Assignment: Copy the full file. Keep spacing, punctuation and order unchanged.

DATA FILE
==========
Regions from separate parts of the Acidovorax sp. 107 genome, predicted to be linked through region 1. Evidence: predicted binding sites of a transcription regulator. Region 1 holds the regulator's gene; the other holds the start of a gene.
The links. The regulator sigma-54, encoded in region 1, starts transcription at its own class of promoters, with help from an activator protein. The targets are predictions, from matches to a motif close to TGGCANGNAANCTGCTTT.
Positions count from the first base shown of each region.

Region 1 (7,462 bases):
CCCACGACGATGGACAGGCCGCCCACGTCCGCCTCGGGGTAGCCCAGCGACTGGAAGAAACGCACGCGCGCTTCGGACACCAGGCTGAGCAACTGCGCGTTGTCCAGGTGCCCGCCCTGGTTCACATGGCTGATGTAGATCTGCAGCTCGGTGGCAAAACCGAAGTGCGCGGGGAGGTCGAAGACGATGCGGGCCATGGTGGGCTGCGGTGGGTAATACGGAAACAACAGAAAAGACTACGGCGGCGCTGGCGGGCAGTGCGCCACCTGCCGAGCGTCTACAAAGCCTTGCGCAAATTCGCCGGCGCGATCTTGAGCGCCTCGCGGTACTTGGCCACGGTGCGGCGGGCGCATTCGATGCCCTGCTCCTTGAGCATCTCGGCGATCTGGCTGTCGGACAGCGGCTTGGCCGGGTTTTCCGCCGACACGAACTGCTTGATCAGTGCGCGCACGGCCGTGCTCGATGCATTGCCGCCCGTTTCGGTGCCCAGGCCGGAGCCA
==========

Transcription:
Regions from separate parts of the Acidovorax sp. 107 genome, predicted to be linked through region 1. Evidence: predicted binding sites of a transcription regulator. Region 1 holds the regulator's gene; the other holds the start of a gene.
The links. The regulator sigma-54, encoded in region 1, starts transcription at its own class of promoters, with help from an activator protein. The targets are predictions, from matches to a motif close to TGGCANGNAANCTGCTTT.
Positions count from the first base shown of each region.

Region 1 (7,462 bases):
CCCACGACGATGGACAGGCCGCCCACGTCCGCCTCGGGGTAGCCCAGCGACTGGAAGAAACGCACGCGCGCTTCGGACACCAGGCTGAGCAACTGCGCGTTGTCCAGGTGCCCGCCCTGGTTCACATGGCTGATGTAGATCTGCAGCTCGGTGGCAAAACCGAAGTGCGCGGGGAGGTCGAAGACGATGCGGGCCATGGTGGGCTGCGGTGGGTAATACGGAAACAACAGAAAAGACTACGGCGGCGCTGGCGGGCAGTGCGCCACCTGCCGAGCGTCTACAAAGCCTTGCGCAAATTCGCCGGCGCGATCTTGAGCGCCTCGCGGTACTTGGCCACGGTGCGGCGGGCGCATTCGATGCCCTGCTCCTTGAGCATCTCGGCGATCTGGCTGTCGGACAGCGGCTTGGCCGGGTTTTCCGCCGACACGAACTGCTTGATCAGTGCGCGCACGGCCGTGCTCGATGCATTGCCGCCCGTTTCGGTGCCCAGGCCGGAGCCA